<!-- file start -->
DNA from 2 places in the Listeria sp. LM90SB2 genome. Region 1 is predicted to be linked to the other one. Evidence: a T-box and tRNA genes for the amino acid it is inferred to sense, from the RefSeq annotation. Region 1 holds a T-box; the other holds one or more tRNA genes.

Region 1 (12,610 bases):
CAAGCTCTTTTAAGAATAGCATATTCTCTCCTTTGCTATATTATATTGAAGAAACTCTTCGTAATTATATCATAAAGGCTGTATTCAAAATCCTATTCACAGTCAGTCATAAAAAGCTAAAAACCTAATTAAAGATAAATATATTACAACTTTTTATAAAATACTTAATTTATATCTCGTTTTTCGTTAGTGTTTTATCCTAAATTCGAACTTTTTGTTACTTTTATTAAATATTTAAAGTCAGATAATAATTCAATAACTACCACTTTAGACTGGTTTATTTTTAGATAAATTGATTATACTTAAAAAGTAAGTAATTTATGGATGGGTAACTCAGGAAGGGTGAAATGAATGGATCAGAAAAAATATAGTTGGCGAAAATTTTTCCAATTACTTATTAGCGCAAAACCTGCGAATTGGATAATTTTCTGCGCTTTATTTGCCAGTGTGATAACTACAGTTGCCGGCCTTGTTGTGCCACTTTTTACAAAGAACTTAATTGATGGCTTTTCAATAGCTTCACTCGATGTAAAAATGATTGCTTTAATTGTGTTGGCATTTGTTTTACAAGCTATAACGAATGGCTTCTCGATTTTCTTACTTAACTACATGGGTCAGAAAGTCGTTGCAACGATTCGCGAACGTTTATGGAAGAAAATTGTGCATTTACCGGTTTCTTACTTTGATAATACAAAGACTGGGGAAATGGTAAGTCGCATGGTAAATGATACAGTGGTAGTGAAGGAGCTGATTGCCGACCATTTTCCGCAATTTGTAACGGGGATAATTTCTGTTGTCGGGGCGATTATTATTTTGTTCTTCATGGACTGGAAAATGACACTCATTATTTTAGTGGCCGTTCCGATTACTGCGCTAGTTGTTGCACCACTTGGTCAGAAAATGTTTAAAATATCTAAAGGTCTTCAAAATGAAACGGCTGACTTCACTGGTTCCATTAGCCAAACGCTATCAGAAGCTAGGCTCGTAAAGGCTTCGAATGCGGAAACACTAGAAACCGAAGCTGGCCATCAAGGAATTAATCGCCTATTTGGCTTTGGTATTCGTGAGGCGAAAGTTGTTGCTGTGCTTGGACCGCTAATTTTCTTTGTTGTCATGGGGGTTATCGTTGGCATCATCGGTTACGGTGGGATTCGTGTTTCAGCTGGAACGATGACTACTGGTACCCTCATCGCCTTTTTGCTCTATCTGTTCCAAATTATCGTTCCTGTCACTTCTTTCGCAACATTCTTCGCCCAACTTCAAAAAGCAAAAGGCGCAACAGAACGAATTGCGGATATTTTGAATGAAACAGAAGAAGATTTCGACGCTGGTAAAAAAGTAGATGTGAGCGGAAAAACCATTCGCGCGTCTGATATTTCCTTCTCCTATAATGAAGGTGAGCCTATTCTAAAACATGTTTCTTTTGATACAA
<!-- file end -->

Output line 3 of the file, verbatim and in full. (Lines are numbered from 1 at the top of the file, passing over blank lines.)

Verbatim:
CAAGCTCTTTTAAGAATAGCATATTCTCTCCTTTGCTATATTATATTGAAGAAACTCTTCGTAATTATATCATAAAGGCTGTATTCAAAATCCTATTCACAGTCAGTCATAAAAAGCTAAAAACCTAATTAAAGATAAATATATTACAACTTTTTATAAAATACTTAATTTATATCTCGTTTTTCGTTAGTGTTTTATCCTAAATTCGAACTTTTTGTTACTTTTATTAAATATTTAAAGTCAGATAATAATTCAATAACTACCACTTTAGACTGGTTTATTTTTAGATAAATTGATTATACTTAAAAAGTAAGTAATTTATGGATGGGTAACTCAGGAAGGGTGAAATGAATGGATCAGAAAAAATATAGTTGGCGAAAATTTTTCCAATTACTTATTAGCGCAAAACCTGCGAATTGGATAATTTTCTGCGCTTTATTTGCCAGTGTGATAACTACAGTTGCCGGCCTTGTTGTGCCACTTTTTACAAAGAACTTAATTGATGGCTTTTCAATAGCTTCACTCGATGTAAAAATGATTGCTTTAATTGTGTTGGCATTTGTTTTACAAGCTATAACGAATGGCTTCTCGATTTTCTTACTTAACTACATGGGTCAGAAAGTCGTTGCAACGATTCGCGAACGTTTATGGAAGAAAATTGTGCATTTACCGGTTTCTTACTTTGATAATACAAAGACTGGGGAAATGGTAAGTCGCATGGTAAATGATACAGTGGTAGTGAAGGAGCTGATTGCCGACCATTTTCCGCAATTTGTAACGGGGATAATTTCTGTTGTCGGGGCGATTATTATTTTGTTCTTCATGGACTGGAAAATGACACTCATTATTTTAGTGGCCGTTCCGATTACTGCGCTAGTTGTTGCACCACTTGGTCAGAAAATGTTTAAAATATCTAAAGGTCTTCAAAATGAAACGGCTGACTTCACTGGTTCCATTAGCCAAACGCTATCAGAAGCTAGGCTCGTAAAGGCTTCGAATGCGGAAACACTAGAAACCGAAGCTGGCCATCAAGGAATTAATCGCCTATTTGGCTTTGGTATTCGTGAGGCGAAAGTTGTTGCTGTGCTTGGACCGCTAATTTTCTTTGTTGTCATGGGGGTTATCGTTGGCATCATCGGTTACGGTGGGATTCGTGTTTCAGCTGGAACGATGACTACTGGTACCCTCATCGCCTTTTTGCTCTATCTGTTCCAAATTATCGTTCCTGTCACTTCTTTCGCAACATTCTTCGCCCAACTTCAAAAAGCAAAAGGCGCAACAGAACGAATTGCGGATATTTTGAATGAAACAGAAGAAGATTTCGACGCTGGTAAAAAAGTAGATGTGAGCGGAAAAACCATTCGCGCGTCTGATATTTCCTTCTCCTATAATGAAGGTGAGCCTATTCTAAAACATGTTTCTTTTGATACAA